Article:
Thursday, January 17, 2019

On ancient Greek

PHILOLOGY: Greek to Me. The Comma Queen on the pleasures of a different alphabet (Mary Norris, The New Yorker).
A few years ago, in the Frankfurt airport on the way home from Greece, I bought a copy of Virginia Woolf’s “The Common Reader,” which includes her essay “On Not Knowing Greek.” I already had the book at home, but I was impressed that anything by Woolf was considered airport reading. When I was about ten years old, my father, a pragmatic man, had refused to let me study Latin, and for some reason I assumed that “On Not Knowing Greek” was about how Woolf’s father, too, had prevented his daughter from studying a dead language. I pictured young Virginia Stephen sulking in a room of her own, an indecipherable alphabet streaming through her consciousness, while her father and her brother, downstairs in the library, feasted on Plato and Aristotle.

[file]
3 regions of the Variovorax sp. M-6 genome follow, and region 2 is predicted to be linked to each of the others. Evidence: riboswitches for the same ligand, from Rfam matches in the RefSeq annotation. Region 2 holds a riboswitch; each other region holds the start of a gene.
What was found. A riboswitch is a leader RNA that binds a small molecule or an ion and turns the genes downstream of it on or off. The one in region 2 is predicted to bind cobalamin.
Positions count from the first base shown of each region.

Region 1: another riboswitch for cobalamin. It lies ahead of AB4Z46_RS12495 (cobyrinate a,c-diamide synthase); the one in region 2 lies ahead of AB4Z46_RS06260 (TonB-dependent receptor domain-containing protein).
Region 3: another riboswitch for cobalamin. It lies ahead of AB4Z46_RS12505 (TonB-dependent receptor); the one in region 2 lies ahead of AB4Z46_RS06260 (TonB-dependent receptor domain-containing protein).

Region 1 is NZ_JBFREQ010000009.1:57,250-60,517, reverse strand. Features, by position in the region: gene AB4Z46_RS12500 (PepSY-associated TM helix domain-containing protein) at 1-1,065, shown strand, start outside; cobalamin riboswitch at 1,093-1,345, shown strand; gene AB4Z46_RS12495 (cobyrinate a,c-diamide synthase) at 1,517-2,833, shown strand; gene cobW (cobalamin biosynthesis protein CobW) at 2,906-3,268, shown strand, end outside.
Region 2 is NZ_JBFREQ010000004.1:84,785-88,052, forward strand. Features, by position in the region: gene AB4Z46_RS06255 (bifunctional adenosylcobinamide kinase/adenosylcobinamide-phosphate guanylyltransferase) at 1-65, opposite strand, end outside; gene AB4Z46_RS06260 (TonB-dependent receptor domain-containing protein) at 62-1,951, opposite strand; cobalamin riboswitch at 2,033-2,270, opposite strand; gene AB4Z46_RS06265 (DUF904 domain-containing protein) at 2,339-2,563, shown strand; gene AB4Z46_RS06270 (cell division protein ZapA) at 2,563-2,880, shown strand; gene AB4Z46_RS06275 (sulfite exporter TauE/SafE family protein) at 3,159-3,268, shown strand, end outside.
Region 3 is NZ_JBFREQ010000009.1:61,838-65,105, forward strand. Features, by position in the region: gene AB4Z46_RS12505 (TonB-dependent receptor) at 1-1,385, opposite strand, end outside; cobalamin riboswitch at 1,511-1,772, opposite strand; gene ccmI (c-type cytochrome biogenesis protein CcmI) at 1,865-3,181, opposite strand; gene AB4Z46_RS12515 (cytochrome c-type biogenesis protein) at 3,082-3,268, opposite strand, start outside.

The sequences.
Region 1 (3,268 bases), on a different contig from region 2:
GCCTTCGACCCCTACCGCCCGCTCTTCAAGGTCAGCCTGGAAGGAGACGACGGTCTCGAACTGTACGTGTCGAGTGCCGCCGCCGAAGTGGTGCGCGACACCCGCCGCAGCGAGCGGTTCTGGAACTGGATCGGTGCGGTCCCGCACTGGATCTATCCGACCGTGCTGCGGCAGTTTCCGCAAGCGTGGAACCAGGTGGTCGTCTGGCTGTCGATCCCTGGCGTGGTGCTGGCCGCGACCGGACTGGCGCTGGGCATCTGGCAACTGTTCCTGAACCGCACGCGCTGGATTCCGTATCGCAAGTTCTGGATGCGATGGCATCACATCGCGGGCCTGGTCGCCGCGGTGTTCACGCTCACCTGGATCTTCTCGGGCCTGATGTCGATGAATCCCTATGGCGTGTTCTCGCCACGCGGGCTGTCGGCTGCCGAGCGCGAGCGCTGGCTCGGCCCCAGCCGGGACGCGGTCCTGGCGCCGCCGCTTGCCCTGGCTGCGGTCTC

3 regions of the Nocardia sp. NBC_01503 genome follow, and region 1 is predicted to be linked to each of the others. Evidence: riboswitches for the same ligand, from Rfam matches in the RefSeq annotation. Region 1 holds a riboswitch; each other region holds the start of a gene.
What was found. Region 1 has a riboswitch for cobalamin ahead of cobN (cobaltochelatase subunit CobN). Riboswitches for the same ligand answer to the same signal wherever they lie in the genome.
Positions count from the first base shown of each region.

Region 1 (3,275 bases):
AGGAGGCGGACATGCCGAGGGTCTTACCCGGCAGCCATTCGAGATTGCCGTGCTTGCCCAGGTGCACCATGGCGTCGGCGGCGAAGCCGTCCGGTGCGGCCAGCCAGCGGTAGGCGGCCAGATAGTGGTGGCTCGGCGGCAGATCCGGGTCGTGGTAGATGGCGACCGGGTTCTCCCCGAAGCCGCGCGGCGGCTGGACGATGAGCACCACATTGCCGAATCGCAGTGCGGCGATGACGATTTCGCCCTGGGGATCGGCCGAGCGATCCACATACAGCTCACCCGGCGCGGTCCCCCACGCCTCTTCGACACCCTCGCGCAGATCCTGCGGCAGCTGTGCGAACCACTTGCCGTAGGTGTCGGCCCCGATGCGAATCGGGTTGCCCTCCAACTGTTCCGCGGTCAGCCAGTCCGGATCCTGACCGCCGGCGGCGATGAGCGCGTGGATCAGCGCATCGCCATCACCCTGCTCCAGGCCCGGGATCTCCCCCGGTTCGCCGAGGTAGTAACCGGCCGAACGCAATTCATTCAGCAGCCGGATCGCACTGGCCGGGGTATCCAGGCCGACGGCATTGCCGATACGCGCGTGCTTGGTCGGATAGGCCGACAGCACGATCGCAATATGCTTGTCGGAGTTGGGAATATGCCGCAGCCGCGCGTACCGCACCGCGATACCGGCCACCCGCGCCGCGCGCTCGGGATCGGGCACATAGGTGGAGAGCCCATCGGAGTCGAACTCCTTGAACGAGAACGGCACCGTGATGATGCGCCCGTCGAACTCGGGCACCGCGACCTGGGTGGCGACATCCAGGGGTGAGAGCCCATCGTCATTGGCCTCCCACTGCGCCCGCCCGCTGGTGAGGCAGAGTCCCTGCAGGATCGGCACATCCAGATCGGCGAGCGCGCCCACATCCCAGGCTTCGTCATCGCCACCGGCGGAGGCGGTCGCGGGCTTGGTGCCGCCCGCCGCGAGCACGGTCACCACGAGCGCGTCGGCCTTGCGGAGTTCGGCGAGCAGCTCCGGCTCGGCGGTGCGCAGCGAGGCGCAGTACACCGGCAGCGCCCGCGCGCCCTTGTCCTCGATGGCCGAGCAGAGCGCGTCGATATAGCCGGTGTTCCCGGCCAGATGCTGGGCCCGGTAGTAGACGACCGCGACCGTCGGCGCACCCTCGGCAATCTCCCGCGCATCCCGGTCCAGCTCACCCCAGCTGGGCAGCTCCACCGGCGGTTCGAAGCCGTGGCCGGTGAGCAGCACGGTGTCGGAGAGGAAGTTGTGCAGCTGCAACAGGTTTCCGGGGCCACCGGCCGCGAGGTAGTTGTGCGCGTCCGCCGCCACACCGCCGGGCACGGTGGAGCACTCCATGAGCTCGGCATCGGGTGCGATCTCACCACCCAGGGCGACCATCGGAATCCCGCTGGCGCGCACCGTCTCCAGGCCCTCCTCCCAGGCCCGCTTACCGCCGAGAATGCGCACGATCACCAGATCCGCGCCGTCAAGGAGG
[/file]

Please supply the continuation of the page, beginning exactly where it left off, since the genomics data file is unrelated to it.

Well, apparently I had read only the title of the essay. Of course Virginia Woolf knew Greek. ...
Of course she did. Sean Connery also makes a cameo appearance.

This article is not specifically about ancient Judaism, but it is full of fun facts about ancient Greek. HT Philo scholar Ellen Birnbaum.

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